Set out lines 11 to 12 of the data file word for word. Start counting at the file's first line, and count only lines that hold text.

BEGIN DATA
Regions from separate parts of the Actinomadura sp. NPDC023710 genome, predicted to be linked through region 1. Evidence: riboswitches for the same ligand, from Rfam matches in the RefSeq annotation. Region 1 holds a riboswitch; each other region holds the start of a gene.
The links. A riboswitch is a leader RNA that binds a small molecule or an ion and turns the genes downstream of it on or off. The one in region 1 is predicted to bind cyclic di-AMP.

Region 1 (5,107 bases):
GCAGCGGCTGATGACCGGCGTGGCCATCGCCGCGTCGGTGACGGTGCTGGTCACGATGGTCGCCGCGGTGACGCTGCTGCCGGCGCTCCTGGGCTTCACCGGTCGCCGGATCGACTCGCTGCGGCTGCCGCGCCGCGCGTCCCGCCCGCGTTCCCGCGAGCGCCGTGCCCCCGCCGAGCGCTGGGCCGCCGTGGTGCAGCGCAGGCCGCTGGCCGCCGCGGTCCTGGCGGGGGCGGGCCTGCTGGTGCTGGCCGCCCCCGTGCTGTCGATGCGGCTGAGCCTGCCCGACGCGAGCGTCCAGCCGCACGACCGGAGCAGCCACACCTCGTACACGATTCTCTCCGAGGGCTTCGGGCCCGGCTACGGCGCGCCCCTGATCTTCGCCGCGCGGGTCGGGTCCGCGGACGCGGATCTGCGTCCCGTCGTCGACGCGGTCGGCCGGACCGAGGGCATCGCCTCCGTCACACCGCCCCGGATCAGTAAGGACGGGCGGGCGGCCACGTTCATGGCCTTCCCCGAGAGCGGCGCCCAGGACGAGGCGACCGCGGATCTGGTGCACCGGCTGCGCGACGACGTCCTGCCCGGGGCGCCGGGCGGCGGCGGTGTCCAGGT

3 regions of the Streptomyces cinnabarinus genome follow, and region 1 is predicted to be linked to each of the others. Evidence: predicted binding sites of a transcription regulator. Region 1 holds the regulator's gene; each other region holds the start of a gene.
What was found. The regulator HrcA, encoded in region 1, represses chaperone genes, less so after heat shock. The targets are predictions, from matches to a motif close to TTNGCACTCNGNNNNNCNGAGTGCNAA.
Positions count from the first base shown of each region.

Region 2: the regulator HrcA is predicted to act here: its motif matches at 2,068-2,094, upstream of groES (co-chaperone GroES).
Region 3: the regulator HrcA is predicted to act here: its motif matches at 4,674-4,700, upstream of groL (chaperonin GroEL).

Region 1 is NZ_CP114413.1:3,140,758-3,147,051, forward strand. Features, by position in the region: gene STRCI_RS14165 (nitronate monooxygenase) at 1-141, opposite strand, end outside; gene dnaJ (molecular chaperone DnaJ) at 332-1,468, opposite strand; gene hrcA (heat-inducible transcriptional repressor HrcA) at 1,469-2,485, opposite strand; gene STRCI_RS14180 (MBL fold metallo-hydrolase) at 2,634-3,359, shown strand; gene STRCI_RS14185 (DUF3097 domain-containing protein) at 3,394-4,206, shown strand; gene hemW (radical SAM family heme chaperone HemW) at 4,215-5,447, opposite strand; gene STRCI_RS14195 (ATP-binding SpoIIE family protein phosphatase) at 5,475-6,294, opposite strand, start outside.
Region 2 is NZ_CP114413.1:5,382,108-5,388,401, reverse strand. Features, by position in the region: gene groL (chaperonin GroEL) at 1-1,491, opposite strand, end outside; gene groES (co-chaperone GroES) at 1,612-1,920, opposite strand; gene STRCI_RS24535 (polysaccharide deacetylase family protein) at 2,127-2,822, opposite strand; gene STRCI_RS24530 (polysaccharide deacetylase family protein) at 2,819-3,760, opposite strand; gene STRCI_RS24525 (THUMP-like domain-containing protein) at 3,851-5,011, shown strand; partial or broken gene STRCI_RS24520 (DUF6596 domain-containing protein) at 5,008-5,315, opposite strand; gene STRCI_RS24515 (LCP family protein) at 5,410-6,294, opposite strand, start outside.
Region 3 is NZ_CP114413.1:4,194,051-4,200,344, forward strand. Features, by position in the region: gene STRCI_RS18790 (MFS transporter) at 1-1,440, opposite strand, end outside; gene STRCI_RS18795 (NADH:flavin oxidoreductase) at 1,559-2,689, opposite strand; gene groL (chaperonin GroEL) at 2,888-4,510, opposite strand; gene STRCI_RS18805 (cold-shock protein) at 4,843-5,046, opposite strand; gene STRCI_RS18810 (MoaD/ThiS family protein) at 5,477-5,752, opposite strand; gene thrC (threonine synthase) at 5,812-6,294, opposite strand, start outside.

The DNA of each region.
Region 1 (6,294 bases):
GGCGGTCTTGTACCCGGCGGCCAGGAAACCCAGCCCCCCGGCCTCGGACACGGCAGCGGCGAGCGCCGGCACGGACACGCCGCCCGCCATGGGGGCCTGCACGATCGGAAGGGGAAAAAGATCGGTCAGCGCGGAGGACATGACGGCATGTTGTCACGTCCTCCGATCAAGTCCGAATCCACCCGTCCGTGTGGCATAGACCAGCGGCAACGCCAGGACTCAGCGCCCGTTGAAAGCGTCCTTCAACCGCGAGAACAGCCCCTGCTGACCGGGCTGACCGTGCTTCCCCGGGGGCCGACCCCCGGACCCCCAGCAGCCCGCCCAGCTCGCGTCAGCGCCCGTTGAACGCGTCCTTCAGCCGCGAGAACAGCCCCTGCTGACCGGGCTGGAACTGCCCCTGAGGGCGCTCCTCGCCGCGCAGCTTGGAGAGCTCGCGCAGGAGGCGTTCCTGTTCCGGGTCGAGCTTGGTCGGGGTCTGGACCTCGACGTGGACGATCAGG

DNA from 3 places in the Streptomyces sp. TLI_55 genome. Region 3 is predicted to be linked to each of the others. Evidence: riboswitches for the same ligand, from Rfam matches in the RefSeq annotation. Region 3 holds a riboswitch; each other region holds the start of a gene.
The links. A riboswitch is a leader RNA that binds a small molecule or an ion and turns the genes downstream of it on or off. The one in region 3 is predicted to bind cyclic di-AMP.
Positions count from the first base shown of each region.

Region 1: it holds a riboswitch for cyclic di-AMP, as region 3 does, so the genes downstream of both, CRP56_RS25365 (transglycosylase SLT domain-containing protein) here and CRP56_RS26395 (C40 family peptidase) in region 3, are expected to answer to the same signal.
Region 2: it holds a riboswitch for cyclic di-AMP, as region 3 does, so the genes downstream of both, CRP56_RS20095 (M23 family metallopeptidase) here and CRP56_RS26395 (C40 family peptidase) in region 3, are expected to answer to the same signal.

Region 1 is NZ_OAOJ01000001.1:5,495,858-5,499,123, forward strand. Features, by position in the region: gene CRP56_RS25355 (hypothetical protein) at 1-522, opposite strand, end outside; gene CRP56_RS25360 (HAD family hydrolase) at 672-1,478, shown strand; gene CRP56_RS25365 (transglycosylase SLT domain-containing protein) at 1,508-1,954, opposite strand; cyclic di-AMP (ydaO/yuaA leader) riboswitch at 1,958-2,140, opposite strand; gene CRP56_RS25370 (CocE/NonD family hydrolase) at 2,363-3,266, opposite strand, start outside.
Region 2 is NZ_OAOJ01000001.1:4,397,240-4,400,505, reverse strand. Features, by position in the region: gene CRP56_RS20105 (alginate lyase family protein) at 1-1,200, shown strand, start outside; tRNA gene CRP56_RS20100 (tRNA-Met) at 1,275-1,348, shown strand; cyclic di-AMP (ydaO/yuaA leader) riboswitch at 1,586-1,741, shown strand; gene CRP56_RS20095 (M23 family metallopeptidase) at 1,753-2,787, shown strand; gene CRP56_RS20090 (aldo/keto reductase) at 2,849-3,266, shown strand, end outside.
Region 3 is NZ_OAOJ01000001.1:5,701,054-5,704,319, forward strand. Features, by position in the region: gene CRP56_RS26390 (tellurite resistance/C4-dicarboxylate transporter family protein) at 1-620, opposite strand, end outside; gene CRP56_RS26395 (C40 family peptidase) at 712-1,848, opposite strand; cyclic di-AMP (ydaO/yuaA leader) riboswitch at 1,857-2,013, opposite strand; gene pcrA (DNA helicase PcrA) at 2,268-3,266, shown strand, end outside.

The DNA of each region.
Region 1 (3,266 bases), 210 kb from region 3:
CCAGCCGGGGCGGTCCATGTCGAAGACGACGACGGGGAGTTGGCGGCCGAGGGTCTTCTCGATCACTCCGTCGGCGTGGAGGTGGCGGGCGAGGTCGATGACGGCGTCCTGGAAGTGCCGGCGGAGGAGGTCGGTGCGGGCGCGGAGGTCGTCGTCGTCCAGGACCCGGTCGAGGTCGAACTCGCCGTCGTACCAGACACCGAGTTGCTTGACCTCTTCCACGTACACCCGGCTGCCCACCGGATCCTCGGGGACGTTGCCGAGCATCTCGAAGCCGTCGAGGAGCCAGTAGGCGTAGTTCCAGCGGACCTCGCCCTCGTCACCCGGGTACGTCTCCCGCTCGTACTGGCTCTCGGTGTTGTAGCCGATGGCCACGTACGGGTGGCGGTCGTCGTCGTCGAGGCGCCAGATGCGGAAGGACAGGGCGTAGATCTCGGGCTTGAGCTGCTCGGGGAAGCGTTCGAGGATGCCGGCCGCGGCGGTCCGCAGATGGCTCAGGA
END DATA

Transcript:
Region 2 is NZ_CP114413.1:5,382,108-5,388,401, reverse strand. Features, by position in the region: gene groL (chaperonin GroEL) at 1-1,491, opposite strand, end outside; gene groES (co-chaperone GroES) at 1,612-1,920, opposite strand; gene STRCI_RS24535 (polysaccharide deacetylase family protein) at 2,127-2,822, opposite strand; gene STRCI_RS24530 (polysaccharide deacetylase family protein) at 2,819-3,760, opposite strand; gene STRCI_RS24525 (THUMP-like domain-containing protein) at 3,851-5,011, shown strand; partial or broken gene STRCI_RS24520 (DUF6596 domain-containing protein) at 5,008-5,315, opposite strand; gene STRCI_RS24515 (LCP family protein) at 5,410-6,294, opposite strand, start outside.
Region 3 is NZ_CP114413.1:4,194,051-4,200,344, forward strand. Features, by position in the region: gene STRCI_RS18790 (MFS transporter) at 1-1,440, opposite strand, end outside; gene STRCI_RS18795 (NADH:flavin oxidoreductase) at 1,559-2,689, opposite strand; gene groL (chaperonin GroEL) at 2,888-4,510, opposite strand; gene STRCI_RS18805 (cold-shock protein) at 4,843-5,046, opposite strand; gene STRCI_RS18810 (MoaD/ThiS family protein) at 5,477-5,752, opposite strand; gene thrC (threonine synthase) at 5,812-6,294, opposite strand, start outside.